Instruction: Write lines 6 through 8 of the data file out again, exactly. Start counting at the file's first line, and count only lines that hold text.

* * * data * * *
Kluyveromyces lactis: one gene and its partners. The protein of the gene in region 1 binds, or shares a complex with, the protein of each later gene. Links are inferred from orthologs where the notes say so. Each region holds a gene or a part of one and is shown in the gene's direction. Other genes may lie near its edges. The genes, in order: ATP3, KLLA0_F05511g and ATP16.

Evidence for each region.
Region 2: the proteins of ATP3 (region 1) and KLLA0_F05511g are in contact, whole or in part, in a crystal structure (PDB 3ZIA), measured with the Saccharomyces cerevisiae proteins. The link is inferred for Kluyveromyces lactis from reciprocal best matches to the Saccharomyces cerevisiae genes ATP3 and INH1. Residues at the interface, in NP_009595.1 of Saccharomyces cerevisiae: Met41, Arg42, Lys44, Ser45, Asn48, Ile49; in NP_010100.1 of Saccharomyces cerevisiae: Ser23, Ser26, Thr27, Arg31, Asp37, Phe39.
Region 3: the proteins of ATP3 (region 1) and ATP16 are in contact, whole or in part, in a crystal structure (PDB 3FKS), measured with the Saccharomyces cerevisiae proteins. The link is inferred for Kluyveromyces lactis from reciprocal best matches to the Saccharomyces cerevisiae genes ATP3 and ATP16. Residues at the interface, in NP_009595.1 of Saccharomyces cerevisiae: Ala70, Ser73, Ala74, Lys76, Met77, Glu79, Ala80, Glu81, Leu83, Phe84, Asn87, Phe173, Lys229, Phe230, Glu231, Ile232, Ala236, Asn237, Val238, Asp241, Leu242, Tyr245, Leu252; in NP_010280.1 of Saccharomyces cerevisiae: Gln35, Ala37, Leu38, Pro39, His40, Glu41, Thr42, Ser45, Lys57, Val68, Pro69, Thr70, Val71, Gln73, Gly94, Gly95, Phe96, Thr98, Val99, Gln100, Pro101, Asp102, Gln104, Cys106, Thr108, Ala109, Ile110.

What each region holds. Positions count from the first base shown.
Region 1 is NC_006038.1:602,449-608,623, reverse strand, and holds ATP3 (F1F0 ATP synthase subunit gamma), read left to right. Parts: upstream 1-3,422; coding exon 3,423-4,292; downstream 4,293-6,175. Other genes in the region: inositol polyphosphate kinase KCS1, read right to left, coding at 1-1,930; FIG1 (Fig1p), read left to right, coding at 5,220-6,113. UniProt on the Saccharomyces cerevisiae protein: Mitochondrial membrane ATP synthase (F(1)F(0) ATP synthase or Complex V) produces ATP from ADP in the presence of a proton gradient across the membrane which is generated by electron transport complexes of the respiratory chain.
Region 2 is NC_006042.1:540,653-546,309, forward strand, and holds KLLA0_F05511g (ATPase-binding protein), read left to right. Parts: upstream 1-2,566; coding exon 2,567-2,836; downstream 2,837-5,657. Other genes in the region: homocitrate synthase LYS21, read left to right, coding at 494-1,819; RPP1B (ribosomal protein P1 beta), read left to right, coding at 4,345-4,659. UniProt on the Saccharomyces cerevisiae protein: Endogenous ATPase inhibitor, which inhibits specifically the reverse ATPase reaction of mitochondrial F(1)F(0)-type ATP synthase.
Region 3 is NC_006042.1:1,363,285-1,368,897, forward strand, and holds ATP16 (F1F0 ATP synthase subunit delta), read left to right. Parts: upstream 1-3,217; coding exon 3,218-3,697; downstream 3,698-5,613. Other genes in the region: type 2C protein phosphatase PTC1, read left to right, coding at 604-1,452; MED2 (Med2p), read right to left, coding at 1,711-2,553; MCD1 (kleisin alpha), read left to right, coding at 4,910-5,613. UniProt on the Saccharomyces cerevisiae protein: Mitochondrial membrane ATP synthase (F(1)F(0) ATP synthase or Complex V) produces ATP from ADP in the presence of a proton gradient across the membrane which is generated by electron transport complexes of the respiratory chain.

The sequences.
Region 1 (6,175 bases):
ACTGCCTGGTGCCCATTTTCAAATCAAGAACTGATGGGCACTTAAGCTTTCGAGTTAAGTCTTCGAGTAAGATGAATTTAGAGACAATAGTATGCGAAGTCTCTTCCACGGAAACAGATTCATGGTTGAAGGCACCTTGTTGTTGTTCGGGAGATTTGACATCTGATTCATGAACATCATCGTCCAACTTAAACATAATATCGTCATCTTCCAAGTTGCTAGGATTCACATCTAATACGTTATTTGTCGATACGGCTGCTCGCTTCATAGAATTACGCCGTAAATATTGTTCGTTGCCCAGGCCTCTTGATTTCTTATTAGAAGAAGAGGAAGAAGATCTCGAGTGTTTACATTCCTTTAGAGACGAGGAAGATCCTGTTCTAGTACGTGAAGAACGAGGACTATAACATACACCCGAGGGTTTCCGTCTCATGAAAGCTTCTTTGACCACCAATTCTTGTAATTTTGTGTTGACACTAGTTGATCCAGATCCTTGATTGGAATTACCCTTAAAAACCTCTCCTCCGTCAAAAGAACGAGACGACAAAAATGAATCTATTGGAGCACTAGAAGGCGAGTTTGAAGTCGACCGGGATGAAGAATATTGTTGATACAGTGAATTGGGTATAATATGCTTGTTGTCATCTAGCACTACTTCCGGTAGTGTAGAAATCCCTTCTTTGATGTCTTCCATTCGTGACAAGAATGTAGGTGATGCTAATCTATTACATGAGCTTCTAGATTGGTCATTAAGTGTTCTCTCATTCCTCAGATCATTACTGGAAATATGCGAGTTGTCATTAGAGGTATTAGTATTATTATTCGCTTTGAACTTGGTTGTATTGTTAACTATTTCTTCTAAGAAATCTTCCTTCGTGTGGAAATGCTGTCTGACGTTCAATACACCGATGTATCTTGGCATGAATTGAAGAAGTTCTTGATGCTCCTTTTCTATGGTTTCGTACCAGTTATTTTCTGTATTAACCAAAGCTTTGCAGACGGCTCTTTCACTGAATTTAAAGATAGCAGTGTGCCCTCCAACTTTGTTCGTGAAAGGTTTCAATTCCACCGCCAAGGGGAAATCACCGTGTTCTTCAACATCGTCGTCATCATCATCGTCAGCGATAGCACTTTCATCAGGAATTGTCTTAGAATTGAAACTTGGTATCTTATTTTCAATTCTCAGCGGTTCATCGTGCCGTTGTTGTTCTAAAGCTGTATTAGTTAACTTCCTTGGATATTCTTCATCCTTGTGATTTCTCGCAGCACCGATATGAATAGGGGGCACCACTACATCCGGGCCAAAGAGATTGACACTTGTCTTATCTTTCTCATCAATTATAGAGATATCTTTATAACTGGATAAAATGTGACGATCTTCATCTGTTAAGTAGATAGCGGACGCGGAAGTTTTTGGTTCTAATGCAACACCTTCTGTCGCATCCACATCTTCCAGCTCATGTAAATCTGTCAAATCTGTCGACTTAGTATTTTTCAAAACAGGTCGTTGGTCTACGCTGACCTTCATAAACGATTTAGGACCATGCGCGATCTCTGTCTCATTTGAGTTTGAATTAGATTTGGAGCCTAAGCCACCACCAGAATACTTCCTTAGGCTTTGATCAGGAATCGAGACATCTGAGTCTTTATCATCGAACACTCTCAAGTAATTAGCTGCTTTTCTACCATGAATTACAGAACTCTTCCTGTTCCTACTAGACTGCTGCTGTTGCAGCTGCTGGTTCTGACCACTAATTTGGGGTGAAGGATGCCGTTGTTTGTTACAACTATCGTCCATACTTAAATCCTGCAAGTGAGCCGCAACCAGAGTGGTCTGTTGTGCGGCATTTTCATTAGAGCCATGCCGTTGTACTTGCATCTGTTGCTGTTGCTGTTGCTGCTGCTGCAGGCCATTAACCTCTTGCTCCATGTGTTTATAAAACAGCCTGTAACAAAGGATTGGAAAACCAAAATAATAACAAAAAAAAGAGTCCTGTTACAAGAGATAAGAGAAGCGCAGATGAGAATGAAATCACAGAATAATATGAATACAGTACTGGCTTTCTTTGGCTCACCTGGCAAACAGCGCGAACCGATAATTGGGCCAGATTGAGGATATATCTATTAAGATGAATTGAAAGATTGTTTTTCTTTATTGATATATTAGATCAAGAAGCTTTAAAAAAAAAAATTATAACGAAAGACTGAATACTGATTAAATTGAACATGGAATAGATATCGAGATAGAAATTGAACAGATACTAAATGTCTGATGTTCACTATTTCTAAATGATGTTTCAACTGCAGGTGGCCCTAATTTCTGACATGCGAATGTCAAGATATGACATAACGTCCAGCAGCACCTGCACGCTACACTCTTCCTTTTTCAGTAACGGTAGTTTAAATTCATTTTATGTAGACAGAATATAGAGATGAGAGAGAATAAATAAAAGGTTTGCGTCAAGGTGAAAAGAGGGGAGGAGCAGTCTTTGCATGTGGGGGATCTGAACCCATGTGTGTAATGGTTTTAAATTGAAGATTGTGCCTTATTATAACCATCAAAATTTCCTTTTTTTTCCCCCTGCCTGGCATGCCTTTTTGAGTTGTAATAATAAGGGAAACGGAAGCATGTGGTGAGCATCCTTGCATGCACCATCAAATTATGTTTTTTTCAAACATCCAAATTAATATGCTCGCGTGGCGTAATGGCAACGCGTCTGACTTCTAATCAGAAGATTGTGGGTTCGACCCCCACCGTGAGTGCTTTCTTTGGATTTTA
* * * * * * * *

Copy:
Region 1 is NC_006038.1:602,449-608,623, reverse strand, and holds ATP3 (F1F0 ATP synthase subunit gamma), read left to right. Parts: upstream 1-3,422; coding exon 3,423-4,292; downstream 4,293-6,175. Other genes in the region: inositol polyphosphate kinase KCS1, read right to left, coding at 1-1,930; FIG1 (Fig1p), read left to right, coding at 5,220-6,113. UniProt on the Saccharomyces cerevisiae protein: Mitochondrial membrane ATP synthase (F(1)F(0) ATP synthase or Complex V) produces ATP from ADP in the presence of a proton gradient across the membrane which is generated by electron transport complexes of the respiratory chain.
Region 2 is NC_006042.1:540,653-546,309, forward strand, and holds KLLA0_F05511g (ATPase-binding protein), read left to right. Parts: upstream 1-2,566; coding exon 2,567-2,836; downstream 2,837-5,657. Other genes in the region: homocitrate synthase LYS21, read left to right, coding at 494-1,819; RPP1B (ribosomal protein P1 beta), read left to right, coding at 4,345-4,659. UniProt on the Saccharomyces cerevisiae protein: Endogenous ATPase inhibitor, which inhibits specifically the reverse ATPase reaction of mitochondrial F(1)F(0)-type ATP synthase.
Region 3 is NC_006042.1:1,363,285-1,368,897, forward strand, and holds ATP16 (F1F0 ATP synthase subunit delta), read left to right. Parts: upstream 1-3,217; coding exon 3,218-3,697; downstream 3,698-5,613. Other genes in the region: type 2C protein phosphatase PTC1, read left to right, coding at 604-1,452; MED2 (Med2p), read right to left, coding at 1,711-2,553; MCD1 (kleisin alpha), read left to right, coding at 4,910-5,613. UniProt on the Saccharomyces cerevisiae protein: Mitochondrial membrane ATP synthase (F(1)F(0) ATP synthase or Complex V) produces ATP from ADP in the presence of a proton gradient across the membrane which is generated by electron transport complexes of the respiratory chain.